Jessica Jones is an abusive antihero
Jessica Jones is at times introduced as a feminist tv show, but does this statement hold any value? My take on Jessica Jones season 1: it should come with trigger warnings.
The landscape of the tv industry is no longer the same. The industry is changing at a faster pace than ‘liberal’ Hollywood. After the success of Daredevil on Netflix, we’re introduced to another Marvel tv show. This time with a female lead character, Jessica Jones.
Jessica Jones is a previous heroine turned a private detective. She’s dealing with her abuser and rapist Kilgrave. The moment she finds out Kilgrave is back for her, she almost instinctively wants to flee. This makes us all wonder about Kilgrave’s character. He controls people with mind control and does not seem to have a conscience at all. And even after hurting Jessica he asks her to ‘smile’. Which shows his psychotic personality, but also a typical trait of an abusive person.
No hero but antihero
One of the things that I like about Jessica Jones is that she makes no issues of her being a woman. Her being a woman is never put central. She’s just… Jessica. And that is refreshing. Unlike CBS’ DC Comics Supergirl, who compares herself to Superman often. But what’s disturbing is that things often get done no matter who gets hurt. It’s clear she’s no hero, but an antihero.
Because of her being the lead character, one might even miss that she’s abusive. You want to root for her, but then notice some things are off. Jessica stalks Luke Cage and has sex with him multiple times without telling him that she killed his wife Reva Connors. Although Jessica was under the influence of Kilgrave then, this does not excuse her from not telling it. She purposely denied Luke to have a ‘relationship’ with her in an informed and honest way. That is misleading and a form of abuse. Luke Cage’s strong physique and him being a man doesn’t make it any less terrible. She goes great lengths to stop him to find the truth. The dishonesty even got a bus driver wounded, because Luke thought the bus driver was responsible for Reva Connor’s death.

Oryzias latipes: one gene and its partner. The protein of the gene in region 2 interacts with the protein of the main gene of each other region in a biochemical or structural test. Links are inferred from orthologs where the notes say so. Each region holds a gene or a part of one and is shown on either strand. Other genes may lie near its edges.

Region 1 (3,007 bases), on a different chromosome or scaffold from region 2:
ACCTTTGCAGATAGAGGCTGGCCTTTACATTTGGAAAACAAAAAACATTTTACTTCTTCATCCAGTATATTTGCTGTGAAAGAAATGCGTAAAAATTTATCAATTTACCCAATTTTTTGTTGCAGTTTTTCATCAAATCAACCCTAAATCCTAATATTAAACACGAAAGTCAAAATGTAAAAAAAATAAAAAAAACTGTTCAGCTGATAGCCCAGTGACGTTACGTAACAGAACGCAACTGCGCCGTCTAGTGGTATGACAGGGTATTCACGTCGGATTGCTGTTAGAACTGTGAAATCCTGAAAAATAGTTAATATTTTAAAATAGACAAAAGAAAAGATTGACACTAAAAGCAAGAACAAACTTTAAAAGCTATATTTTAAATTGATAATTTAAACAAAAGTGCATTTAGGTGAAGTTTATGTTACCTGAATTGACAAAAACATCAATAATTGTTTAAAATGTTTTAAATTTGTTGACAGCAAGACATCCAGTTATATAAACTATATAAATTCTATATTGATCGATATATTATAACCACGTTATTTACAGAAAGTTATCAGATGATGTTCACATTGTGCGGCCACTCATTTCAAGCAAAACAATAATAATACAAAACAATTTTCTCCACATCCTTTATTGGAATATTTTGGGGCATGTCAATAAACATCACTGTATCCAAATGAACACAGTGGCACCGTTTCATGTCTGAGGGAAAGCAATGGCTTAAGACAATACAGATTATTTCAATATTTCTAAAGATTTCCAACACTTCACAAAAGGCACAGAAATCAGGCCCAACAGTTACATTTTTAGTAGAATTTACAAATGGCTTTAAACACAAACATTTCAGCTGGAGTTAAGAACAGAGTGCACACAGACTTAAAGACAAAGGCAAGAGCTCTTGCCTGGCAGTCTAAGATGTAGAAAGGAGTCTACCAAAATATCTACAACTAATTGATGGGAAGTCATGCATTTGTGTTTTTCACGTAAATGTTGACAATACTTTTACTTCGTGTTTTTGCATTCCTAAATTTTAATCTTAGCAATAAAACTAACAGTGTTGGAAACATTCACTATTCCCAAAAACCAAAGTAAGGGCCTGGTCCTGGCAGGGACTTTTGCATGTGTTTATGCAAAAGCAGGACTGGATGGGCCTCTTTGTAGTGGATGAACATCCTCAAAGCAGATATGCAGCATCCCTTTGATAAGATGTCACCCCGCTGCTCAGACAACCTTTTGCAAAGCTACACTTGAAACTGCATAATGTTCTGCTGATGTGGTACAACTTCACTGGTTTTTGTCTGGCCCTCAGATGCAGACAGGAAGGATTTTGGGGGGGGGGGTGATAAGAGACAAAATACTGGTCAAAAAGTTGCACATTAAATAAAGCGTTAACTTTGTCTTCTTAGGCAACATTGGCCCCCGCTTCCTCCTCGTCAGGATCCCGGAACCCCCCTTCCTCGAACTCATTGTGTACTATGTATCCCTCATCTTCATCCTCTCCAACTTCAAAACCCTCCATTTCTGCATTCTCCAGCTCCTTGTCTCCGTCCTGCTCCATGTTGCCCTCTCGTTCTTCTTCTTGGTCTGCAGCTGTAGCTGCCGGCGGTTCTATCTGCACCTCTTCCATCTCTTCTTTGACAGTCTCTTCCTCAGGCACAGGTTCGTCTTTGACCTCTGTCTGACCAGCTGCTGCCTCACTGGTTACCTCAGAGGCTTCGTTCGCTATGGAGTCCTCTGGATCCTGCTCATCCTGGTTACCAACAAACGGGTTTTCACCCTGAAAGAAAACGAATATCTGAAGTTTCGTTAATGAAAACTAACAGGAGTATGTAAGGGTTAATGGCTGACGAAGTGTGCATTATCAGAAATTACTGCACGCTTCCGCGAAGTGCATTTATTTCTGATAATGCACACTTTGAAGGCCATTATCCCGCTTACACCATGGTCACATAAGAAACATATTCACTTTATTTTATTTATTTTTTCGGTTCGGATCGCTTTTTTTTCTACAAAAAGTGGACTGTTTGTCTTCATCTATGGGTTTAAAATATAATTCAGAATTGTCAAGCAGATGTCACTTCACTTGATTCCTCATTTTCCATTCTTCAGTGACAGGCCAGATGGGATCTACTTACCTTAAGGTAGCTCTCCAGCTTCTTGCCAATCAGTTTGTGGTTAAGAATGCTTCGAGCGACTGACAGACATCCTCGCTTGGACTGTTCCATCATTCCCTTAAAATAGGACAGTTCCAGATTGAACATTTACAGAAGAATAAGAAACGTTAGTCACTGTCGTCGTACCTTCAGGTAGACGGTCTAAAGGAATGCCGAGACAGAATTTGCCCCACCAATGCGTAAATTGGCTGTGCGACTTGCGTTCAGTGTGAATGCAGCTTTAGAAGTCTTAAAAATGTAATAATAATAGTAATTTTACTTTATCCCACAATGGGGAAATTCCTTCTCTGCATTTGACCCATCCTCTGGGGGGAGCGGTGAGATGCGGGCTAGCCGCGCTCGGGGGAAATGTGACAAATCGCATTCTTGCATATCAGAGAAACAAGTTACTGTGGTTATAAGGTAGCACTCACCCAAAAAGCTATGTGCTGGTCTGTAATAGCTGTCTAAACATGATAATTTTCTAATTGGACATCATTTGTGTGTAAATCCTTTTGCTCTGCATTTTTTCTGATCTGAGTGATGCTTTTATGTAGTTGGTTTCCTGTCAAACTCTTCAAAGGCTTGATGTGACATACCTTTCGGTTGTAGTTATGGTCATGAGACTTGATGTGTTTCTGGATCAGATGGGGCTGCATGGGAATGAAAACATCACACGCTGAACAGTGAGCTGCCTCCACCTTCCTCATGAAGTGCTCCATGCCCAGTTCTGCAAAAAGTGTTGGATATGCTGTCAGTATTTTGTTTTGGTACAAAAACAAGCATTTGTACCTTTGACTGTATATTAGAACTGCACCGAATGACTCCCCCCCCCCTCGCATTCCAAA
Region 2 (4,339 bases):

It’s clear Jessica and Luke have very different experiences in life. Luke let’s Jessica know at two different moments that he doesn’t want anything to do with the police. At one moment he tells her ‘Take it down a notch, Jones’. Within the universe of Marvel’s Jessica Jones, Luke is aware of his hypervisibility and disadvantage as a black man. Even with his unbreakable skin.
When Ruben, an upstairs neighbor, tells Jessica that ‘Everyone’s a little bit racist’, she takes advantage of that. She uses her neighbor Malcolm, a black man, to create a diversion in the hospital without him knowing he’s taking part in it. She clearly notices her position as a white woman and his disadvantage. Scenes like these can be triggering. Especially in the eyes of people of color. It shows how power works and how some people instead of going against it, use it for their own benefit.
I’m glad the tv show introduced female characters that didn’t need a man to save them, a classic patriarchal trope. Trish Walker is a successful radio host and she knows how to defend herself. Jeri Hogarth is a powerful attorney and a visible non straight character. But in my opinion, the greatest people to lose in the tv show were girls/women of color. If we weren’t seeing Reva Connors die again, it was a black woman cheating on her husband, or another angrily saying ‘I don’t have time for this’ or a little black girl using profanity or even her mother saying ‘stay away from her’. I almost lost hope for women of color in the tv show until I saw the final episode when Rosario Dawson’s character, Claire Temple, got a greater positive role.
The tv show Jessica Jones is forward enough to introduce multiple perceived lesbian and gay characters and strong white women, but is not forward enough to take a stand against racism. If Jessica Jones is a feminist statement, it’s one that goes on the backs of people of color. And that is no feminism at all.
Jessica Jones season 1 is triggering and deals with issues that we need to talk about. Abuse, rape and getting over trauma. But this should not deter us from critically talking about the lead character Jessica Jones. Abuse is abuse. Whether it’s done to women or men. When Jessica and Claire are indirectly talking about Daredevil, Jessica asks ‘How’s he so sure he’s the good guy’, it made me think. Jessica, how are you sure you’re ‘the good guy’?
Abdirashid Suleiman has two blogs: A New Insight, where this piece was published first, and Somali Times, about various things Somali. You should really follow him on Twitter for an often unexpected take on multicultural society, racism, islam, gender and super heroes.
op 08 12 2015 at 21:37 schreef Sasha Berkman:
I’m going to check it out. Being kinda of a fan of Daredevil.
op 10 12 2015 at 12:10 schreef Paul:
Although JJ is just again another troubled p.i./detective/cop with major personality issues, that didn’t stop us from binging the whole first season in a weekend.